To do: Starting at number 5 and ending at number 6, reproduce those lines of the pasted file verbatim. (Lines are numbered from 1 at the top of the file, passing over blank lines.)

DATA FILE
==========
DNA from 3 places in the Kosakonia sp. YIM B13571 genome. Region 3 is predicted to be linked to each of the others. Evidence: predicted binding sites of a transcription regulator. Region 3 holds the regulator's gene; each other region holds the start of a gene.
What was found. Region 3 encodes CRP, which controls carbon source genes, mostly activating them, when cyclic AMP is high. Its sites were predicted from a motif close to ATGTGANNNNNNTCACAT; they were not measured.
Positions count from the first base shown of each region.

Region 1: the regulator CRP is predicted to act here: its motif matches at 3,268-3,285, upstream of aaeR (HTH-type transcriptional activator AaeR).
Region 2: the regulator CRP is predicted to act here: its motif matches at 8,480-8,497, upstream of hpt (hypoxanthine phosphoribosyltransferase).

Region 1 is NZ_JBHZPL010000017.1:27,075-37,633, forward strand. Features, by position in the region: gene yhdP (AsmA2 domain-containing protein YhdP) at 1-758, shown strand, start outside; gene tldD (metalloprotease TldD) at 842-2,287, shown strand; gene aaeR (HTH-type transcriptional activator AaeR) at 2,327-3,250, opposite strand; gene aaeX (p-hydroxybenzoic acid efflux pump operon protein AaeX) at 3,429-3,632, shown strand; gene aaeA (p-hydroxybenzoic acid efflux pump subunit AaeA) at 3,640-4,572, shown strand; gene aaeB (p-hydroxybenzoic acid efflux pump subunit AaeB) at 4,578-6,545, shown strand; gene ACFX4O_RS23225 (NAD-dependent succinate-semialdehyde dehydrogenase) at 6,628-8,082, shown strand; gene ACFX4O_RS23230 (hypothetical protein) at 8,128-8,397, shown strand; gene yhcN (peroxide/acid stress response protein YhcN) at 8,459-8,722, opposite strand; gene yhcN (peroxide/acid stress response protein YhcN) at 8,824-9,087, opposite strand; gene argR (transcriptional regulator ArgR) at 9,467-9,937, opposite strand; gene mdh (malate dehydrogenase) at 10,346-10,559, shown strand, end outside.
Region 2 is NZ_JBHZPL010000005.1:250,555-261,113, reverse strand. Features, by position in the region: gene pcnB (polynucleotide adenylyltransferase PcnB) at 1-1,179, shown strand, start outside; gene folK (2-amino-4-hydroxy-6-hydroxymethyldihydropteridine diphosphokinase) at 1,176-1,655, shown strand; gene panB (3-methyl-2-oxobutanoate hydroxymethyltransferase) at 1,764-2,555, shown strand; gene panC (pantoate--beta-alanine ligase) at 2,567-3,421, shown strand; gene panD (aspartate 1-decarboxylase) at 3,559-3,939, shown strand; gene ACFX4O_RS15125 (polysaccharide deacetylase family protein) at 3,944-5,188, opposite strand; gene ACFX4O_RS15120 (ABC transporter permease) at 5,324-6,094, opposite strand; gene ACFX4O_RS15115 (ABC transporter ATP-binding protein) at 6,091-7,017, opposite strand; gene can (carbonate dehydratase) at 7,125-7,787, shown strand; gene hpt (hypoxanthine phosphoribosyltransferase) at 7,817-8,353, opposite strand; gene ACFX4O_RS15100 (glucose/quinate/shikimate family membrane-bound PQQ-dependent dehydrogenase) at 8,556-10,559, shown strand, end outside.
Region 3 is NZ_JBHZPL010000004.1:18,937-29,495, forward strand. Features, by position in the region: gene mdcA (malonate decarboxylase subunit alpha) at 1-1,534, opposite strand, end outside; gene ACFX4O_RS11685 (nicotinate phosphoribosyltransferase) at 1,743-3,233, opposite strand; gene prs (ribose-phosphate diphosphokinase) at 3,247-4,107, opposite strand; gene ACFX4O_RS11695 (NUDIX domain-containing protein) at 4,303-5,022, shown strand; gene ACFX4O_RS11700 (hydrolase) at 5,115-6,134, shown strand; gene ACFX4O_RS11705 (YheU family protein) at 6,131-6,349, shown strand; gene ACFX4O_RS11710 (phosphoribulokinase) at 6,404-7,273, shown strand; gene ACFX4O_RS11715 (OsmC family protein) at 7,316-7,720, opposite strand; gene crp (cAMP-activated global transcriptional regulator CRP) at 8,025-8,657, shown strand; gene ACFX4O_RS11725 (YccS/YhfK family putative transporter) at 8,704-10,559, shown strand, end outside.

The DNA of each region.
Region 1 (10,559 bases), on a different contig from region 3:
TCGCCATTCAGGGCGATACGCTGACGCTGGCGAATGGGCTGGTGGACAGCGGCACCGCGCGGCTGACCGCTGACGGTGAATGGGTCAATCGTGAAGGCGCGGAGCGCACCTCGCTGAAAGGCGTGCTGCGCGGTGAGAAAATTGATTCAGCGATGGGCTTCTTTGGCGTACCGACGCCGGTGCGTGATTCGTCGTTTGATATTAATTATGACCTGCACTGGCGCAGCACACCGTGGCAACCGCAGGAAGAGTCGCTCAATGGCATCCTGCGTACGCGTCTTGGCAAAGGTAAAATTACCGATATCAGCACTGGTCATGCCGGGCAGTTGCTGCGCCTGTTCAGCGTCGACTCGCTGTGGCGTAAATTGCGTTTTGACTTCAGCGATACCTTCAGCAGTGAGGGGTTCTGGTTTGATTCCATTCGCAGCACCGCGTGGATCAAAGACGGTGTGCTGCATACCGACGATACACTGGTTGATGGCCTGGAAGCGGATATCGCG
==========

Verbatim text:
Region 2: the regulator CRP is predicted to act here: its motif matches at 8,480-8,497, upstream of hpt (hypoxanthine phosphoribosyltransferase).

Region 1 is NZ_JBHZPL010000017.1:27,075-37,633, forward strand. Features, by position in the region: gene yhdP (AsmA2 domain-containing protein YhdP) at 1-758, shown strand, start outside; gene tldD (metalloprotease TldD) at 842-2,287, shown strand; gene aaeR (HTH-type transcriptional activator AaeR) at 2,327-3,250, opposite strand; gene aaeX (p-hydroxybenzoic acid efflux pump operon protein AaeX) at 3,429-3,632, shown strand; gene aaeA (p-hydroxybenzoic acid efflux pump subunit AaeA) at 3,640-4,572, shown strand; gene aaeB (p-hydroxybenzoic acid efflux pump subunit AaeB) at 4,578-6,545, shown strand; gene ACFX4O_RS23225 (NAD-dependent succinate-semialdehyde dehydrogenase) at 6,628-8,082, shown strand; gene ACFX4O_RS23230 (hypothetical protein) at 8,128-8,397, shown strand; gene yhcN (peroxide/acid stress response protein YhcN) at 8,459-8,722, opposite strand; gene yhcN (peroxide/acid stress response protein YhcN) at 8,824-9,087, opposite strand; gene argR (transcriptional regulator ArgR) at 9,467-9,937, opposite strand; gene mdh (malate dehydrogenase) at 10,346-10,559, shown strand, end outside.